If you’re wondering why there maybe hasn’t been mention of any tropical mischief out across the Atlantic Basin, Gulf, or the Caribbean as of late – it’s because there are large-scale processes at work that are essentially inhibiting tropical cyclone development.
Zoomed out below using infrared reveals convection in the form of cloud top temperatures (i.e. brighter the colors, stronger the thunderstorms and vice-versa) displays one interesting phenomena that to the untrained eye, that stands out! I’ve circled it for you. That entire system of enhanced rainfall is actually the propagating, large convective “wave” known as the MJO. When it’s mainly in the Eastern Hemisphere, in particular across the Maritime Continent and Western Pacific (this is a phase 6/phase 7 on the Wheeler-Hendon Index), hurricane activity across the Atlantic is usually quiet.
Now, it’s forecasted currently, using MJO forecast indices such as the Wheeler-Hendon diagram index along with velocity potential graphs via EPS & GEFS that it’ll slowly shift eastward into early November. That last part certainly is a bit murky given the MJO “footprint” may weaken and/or stall out across the Western Pacific. On the velocity potential graphic below (GEFS), I’ve outlined the current MJO envelope and where it’s forecasted to shift. However, on the Atlantic side, you’ll notice a standing wave, so in kind of a way, there’s some competition, but this is “muted” really by the dominant Eastern Hemisphere. Now there are some hints that by early-mid November, we may see more of a favorable tropical forcing pattern where the Caribbean area in particular may need monitoring. This aligns well with climatology too!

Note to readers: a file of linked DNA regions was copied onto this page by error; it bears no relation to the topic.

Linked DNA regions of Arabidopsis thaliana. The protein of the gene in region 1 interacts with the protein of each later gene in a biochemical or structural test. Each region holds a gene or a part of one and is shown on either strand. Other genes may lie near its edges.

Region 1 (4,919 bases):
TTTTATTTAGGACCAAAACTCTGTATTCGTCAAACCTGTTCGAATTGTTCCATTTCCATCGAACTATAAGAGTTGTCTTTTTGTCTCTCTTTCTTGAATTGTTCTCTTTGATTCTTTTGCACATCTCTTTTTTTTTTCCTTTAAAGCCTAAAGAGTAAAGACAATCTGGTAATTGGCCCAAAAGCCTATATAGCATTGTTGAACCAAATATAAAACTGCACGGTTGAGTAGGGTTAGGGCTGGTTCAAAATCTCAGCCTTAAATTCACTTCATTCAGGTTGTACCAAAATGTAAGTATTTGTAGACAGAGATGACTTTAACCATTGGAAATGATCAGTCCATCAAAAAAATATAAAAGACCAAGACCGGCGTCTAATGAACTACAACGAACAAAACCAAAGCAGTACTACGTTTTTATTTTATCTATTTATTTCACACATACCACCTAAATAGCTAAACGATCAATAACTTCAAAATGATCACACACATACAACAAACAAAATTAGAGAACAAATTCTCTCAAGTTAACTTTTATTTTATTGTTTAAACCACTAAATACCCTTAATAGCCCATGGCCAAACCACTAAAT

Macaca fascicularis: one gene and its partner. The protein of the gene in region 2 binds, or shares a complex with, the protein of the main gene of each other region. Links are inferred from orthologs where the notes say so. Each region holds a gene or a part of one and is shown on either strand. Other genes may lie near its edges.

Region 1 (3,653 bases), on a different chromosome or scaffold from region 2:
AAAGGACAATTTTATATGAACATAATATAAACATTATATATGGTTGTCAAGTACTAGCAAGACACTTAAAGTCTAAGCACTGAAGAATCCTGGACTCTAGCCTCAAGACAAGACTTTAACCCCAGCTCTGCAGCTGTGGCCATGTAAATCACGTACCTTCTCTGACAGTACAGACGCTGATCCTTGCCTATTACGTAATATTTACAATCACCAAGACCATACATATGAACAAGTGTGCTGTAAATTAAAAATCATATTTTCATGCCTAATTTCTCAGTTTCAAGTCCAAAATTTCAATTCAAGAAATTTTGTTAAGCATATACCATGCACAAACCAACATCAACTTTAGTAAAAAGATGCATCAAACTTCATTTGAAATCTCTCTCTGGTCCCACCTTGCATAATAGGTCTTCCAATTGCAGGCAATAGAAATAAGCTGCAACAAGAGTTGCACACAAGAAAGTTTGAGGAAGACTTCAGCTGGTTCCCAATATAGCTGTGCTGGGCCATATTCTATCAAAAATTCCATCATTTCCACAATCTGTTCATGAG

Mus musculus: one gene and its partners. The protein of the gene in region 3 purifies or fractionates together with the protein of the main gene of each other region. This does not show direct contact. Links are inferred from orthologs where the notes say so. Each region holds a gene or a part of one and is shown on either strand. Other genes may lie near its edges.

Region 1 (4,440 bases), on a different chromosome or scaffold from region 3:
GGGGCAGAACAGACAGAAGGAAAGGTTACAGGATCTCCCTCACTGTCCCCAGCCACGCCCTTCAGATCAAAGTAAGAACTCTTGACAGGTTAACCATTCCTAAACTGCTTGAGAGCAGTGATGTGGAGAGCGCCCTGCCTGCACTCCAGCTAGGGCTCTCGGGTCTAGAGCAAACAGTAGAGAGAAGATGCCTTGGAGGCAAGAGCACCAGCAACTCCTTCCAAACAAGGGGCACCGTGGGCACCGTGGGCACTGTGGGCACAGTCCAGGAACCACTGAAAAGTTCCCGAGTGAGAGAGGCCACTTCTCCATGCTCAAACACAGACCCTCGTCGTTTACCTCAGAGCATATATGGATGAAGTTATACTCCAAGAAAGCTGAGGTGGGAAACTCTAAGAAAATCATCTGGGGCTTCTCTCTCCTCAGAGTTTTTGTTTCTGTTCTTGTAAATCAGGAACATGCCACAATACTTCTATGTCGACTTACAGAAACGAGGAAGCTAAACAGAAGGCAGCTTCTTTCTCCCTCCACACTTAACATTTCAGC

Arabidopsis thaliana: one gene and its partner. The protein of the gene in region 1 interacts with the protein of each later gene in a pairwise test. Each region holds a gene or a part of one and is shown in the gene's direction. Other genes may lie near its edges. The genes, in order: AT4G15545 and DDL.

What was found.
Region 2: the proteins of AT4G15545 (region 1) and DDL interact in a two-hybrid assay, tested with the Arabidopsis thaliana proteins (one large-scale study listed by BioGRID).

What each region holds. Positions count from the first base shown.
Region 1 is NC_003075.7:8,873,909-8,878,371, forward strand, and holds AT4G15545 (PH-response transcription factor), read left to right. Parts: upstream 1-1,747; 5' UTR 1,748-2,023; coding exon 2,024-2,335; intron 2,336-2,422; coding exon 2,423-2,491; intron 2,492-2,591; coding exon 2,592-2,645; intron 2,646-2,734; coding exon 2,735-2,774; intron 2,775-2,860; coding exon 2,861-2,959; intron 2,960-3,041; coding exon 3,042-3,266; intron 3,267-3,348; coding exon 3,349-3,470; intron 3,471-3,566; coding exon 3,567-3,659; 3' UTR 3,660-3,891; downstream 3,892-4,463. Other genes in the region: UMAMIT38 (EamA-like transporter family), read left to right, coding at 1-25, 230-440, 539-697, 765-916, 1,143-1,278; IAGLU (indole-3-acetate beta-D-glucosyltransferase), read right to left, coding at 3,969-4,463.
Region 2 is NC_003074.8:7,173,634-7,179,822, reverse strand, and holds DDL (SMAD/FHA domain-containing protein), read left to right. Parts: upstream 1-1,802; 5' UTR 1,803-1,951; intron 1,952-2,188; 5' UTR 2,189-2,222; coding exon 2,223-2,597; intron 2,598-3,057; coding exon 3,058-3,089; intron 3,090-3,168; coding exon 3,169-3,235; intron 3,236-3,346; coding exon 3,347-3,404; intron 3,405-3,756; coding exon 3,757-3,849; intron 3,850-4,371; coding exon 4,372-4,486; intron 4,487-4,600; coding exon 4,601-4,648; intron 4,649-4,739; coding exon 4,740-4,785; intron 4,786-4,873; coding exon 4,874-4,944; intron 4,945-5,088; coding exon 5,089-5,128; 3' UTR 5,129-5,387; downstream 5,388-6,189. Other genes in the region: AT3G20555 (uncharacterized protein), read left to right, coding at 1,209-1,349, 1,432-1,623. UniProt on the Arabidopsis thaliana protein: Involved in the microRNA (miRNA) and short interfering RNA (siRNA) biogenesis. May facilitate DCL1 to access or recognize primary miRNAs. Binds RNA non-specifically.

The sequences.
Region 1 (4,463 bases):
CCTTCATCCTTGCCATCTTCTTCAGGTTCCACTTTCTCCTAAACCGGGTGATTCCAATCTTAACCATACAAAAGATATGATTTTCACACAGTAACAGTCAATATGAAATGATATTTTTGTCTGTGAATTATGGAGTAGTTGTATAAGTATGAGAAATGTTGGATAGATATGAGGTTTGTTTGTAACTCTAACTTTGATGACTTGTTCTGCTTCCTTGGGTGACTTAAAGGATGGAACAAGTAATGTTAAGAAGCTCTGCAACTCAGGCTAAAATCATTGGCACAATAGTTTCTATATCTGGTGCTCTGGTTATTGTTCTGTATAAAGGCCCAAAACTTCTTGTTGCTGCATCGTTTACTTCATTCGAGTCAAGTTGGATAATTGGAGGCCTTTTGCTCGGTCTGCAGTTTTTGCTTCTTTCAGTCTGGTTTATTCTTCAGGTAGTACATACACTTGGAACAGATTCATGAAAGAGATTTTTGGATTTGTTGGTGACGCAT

Showing this through a wide view reveals better locations of upper-level divergence and convergence, and more importantly it helps for visualization purposes! Notice initially and through October, the overall tropical forcing favors quieter Atlantic activity and favors western pacific tropical cyclones. However, toward early November or so, we may see a more auspicious tropical forcing pattern emerge where vertical wind shear lowers.
Lastly, just taking a look at the EPS cyclone tracks through early to mid November overall shows just how tame the tropics will be through October and even into November. However, there are some keen observations if you look closely around 80W, along with mainly near and around the Caribbean. This could be hints that the EPS for instance, is picking up on and would make sense given what has been explained above!
For now, it’ll just be quiet across the Atlantic Basin with the Pacific likely to be more active relatively speaking. At least in the grand scheme of things, this is definitely optimistic as we near the end of Hurricane season pushing along the weeks!